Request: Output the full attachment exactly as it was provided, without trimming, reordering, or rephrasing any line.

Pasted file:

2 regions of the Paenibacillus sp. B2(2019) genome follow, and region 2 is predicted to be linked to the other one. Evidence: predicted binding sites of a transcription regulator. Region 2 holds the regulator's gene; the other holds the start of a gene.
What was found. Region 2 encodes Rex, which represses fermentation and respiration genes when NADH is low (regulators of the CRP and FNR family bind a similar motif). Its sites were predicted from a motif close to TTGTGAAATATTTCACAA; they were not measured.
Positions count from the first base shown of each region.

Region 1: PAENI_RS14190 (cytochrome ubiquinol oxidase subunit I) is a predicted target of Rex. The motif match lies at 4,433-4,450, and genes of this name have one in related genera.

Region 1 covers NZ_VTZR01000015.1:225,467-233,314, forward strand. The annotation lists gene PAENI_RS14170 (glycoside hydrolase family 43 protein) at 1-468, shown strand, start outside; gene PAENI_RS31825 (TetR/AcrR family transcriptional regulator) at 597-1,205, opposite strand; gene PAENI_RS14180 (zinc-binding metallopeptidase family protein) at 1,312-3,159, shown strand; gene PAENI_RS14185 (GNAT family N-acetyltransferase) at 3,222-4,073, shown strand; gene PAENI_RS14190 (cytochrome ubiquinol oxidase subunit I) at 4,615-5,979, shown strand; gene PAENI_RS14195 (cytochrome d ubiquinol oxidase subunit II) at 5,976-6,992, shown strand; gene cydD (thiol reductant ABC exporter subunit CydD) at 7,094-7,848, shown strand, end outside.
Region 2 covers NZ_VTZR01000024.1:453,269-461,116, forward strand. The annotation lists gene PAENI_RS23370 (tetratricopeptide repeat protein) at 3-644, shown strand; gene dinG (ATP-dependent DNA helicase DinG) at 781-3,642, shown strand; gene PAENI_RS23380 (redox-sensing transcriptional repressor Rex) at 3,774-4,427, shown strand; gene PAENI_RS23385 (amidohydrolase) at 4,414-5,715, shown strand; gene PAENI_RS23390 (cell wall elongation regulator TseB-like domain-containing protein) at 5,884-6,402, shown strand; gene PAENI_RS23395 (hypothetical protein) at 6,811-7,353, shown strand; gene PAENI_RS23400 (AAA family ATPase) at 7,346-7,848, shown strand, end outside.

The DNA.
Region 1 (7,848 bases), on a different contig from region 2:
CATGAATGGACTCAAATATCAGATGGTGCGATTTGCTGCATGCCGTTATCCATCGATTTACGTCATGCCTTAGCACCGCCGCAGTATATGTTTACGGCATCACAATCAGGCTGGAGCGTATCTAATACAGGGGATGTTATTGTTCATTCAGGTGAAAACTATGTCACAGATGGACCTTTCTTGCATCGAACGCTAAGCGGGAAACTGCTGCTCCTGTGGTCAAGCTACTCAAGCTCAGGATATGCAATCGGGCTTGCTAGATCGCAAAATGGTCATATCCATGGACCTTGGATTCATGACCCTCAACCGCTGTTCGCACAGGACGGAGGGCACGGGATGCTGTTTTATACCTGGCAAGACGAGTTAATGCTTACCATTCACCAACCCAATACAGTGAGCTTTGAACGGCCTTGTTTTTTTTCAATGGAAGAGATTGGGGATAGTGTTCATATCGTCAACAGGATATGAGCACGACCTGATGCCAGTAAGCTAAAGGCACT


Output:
2 regions of the Paenibacillus sp. B2(2019) genome follow, and region 2 is predicted to be linked to the other one. Evidence: predicted binding sites of a transcription regulator. Region 2 holds the regulator's gene; the other holds the start of a gene.
What was found. Region 2 encodes Rex, which represses fermentation and respiration genes when NADH is low (regulators of the CRP and FNR family bind a similar motif). Its sites were predicted from a motif close to TTGTGAAATATTTCACAA; they were not measured.
Positions count from the first base shown of each region.

Region 1: PAENI_RS14190 (cytochrome ubiquinol oxidase subunit I) is a predicted target of Rex. The motif match lies at 4,433-4,450, and genes of this name have one in related genera.

Region 1 covers NZ_VTZR01000015.1:225,467-233,314, forward strand. The annotation lists gene PAENI_RS14170 (glycoside hydrolase family 43 protein) at 1-468, shown strand, start outside; gene PAENI_RS31825 (TetR/AcrR family transcriptional regulator) at 597-1,205, opposite strand; gene PAENI_RS14180 (zinc-binding metallopeptidase family protein) at 1,312-3,159, shown strand; gene PAENI_RS14185 (GNAT family N-acetyltransferase) at 3,222-4,073, shown strand; gene PAENI_RS14190 (cytochrome ubiquinol oxidase subunit I) at 4,615-5,979, shown strand; gene PAENI_RS14195 (cytochrome d ubiquinol oxidase subunit II) at 5,976-6,992, shown strand; gene cydD (thiol reductant ABC exporter subunit CydD) at 7,094-7,848, shown strand, end outside.
Region 2 covers NZ_VTZR01000024.1:453,269-461,116, forward strand. The annotation lists gene PAENI_RS23370 (tetratricopeptide repeat protein) at 3-644, shown strand; gene dinG (ATP-dependent DNA helicase DinG) at 781-3,642, shown strand; gene PAENI_RS23380 (redox-sensing transcriptional repressor Rex) at 3,774-4,427, shown strand; gene PAENI_RS23385 (amidohydrolase) at 4,414-5,715, shown strand; gene PAENI_RS23390 (cell wall elongation regulator TseB-like domain-containing protein) at 5,884-6,402, shown strand; gene PAENI_RS23395 (hypothetical protein) at 6,811-7,353, shown strand; gene PAENI_RS23400 (AAA family ATPase) at 7,346-7,848, shown strand, end outside.

The DNA.
Region 1 (7,848 bases), on a different contig from region 2:
CATGAATGGACTCAAATATCAGATGGTGCGATTTGCTGCATGCCGTTATCCATCGATTTACGTCATGCCTTAGCACCGCCGCAGTATATGTTTACGGCATCACAATCAGGCTGGAGCGTATCTAATACAGGGGATGTTATTGTTCATTCAGGTGAAAACTATGTCACAGATGGACCTTTCTTGCATCGAACGCTAAGCGGGAAACTGCTGCTCCTGTGGTCAAGCTACTCAAGCTCAGGATATGCAATCGGGCTTGCTAGATCGCAAAATGGTCATATCCATGGACCTTGGATTCATGACCCTCAACCGCTGTTCGCACAGGACGGAGGGCACGGGATGCTGTTTTATACCTGGCAAGACGAGTTAATGCTTACCATTCACCAACCCAATACAGTGAGCTTTGAACGGCCTTGTTTTTTTTCAATGGAAGAGATTGGGGATAGTGTTCATATCGTCAACAGGATATGAGCACGACCTGATGCCAGTAAGCTAAAGGCACT